6.25.2015

Inside Out

So we burned her body and now it's ashes?  But actually, our bodies are made out of ashes.  And stars.  And dinosaurs and vehicles and grass.  Everything is in us, really.

He's right.  Smoke is a suspension of particles, billions of carbon bits, trees and televisions, kitchen sinks and wounded soldiers, drifting.  Ashes to ashes.

Can you still get bacon without killing the pig? Like instead of slaughtering it you could just pull the bacon out of one side?

He still has a little to learn about life and death.
Don't we all.
We took the boys to see Inside Out this week.  It was fabulous.  Huge themes, epic imagery.

The movie deals poignantly with way people manage feelings.  Perhaps most movingly, the film portrays memory and the way we often desperately hold on to it.  Memories play a really big role in the show, how they are created and stored, how they can influence our personalities, how we either retain or discard them.

I doubt the boys grasped every subtext, but the story led our family to some conversations about joy and sadness working together.
One large message is that sadness and fear and anger are valuable, and that emotions are often intertwined.  Although Joy is the main character, she may not be the heroine.  In the movie (mild spoiler alert) Sadness is compelled to touch some joyful memories, adding a layer of melancholy to them.  Just like in real life.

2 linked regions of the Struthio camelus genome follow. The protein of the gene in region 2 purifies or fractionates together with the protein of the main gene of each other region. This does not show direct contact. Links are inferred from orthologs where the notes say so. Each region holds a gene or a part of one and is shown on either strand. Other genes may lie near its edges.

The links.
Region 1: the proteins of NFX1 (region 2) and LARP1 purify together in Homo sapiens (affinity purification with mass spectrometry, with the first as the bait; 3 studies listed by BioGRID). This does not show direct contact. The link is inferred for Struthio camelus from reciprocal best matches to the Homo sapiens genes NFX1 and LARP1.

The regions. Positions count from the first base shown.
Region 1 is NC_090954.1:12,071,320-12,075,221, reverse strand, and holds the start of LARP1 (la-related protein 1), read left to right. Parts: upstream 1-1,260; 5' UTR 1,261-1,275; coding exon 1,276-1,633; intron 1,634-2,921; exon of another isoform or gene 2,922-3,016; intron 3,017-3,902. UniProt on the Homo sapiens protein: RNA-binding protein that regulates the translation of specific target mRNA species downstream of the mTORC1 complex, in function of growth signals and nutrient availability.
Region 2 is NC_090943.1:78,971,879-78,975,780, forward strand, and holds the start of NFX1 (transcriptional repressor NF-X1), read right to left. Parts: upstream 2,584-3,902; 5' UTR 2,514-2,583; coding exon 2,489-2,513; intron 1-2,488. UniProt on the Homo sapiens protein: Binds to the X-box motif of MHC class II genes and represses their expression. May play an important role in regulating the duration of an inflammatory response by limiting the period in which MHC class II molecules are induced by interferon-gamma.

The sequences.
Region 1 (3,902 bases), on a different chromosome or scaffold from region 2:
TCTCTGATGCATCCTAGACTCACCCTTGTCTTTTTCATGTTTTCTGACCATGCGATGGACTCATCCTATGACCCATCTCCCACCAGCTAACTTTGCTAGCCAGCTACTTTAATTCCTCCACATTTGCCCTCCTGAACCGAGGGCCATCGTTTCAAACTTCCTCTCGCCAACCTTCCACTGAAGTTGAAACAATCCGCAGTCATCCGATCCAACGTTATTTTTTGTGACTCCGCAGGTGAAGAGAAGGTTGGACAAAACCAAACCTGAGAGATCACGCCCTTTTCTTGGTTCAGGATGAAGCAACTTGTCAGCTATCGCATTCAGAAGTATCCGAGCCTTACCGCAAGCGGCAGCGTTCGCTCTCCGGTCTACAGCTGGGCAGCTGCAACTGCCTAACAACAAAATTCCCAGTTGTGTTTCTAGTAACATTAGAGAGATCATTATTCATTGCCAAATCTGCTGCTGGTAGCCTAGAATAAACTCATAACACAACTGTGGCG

It's a powerful notion for kids and parents alike, the idea that sadness is natural and necessary and not always equal to unhappiness.
Talking with Tuck about the internal landscape of our brains, about emotions coexisting and memories crumbling and fading away, my own mind reached back to places that may be dangerous to go with an achy heart.  Do parents of dead children ever construct fake memories, I wonder, idyllic scenes that may not have actually taken place, through some surreal and unreliable lens of retrospect?

Sometimes I am guilty of living in a memory, a real one, I think, making tents and tiny houses to camp out there for too long.  I remember looking at his tiny hand resting in hers, remember feeling delighted and robbed for them both.  They had a rare gift that came at a cruel price.  He had no idea what was about to happen.  And we had no idea how to tell him, what to tell him, whether to tell him.  Your sister’s body is very sick and her brain is dying fast.  He was not quite three.  We wanted to be honest, but also to preserve their overlapping days without burdening our precious little boy with grown-up grief.

He's known grief though, he's fought off angry and afraid both in the same breath.  Sometimes we did it with him.  Sometimes we still do.  Sometimes we ignore it, pretend it away for a few minutes, maybe longer. Other times we wallow in it, allow it to wrap us up.

She was our happiest sadness, we agree.

3 comments:

Poppy John said...




L2A,

Poppy John

Jan Betz said...

Perfectly said, Poppy John.

Kristy G said...

Emotions are real. Sometimes they bring out the best in us, sometimes the worst, but they bring out our true selves. I love that you allow them to be what they are.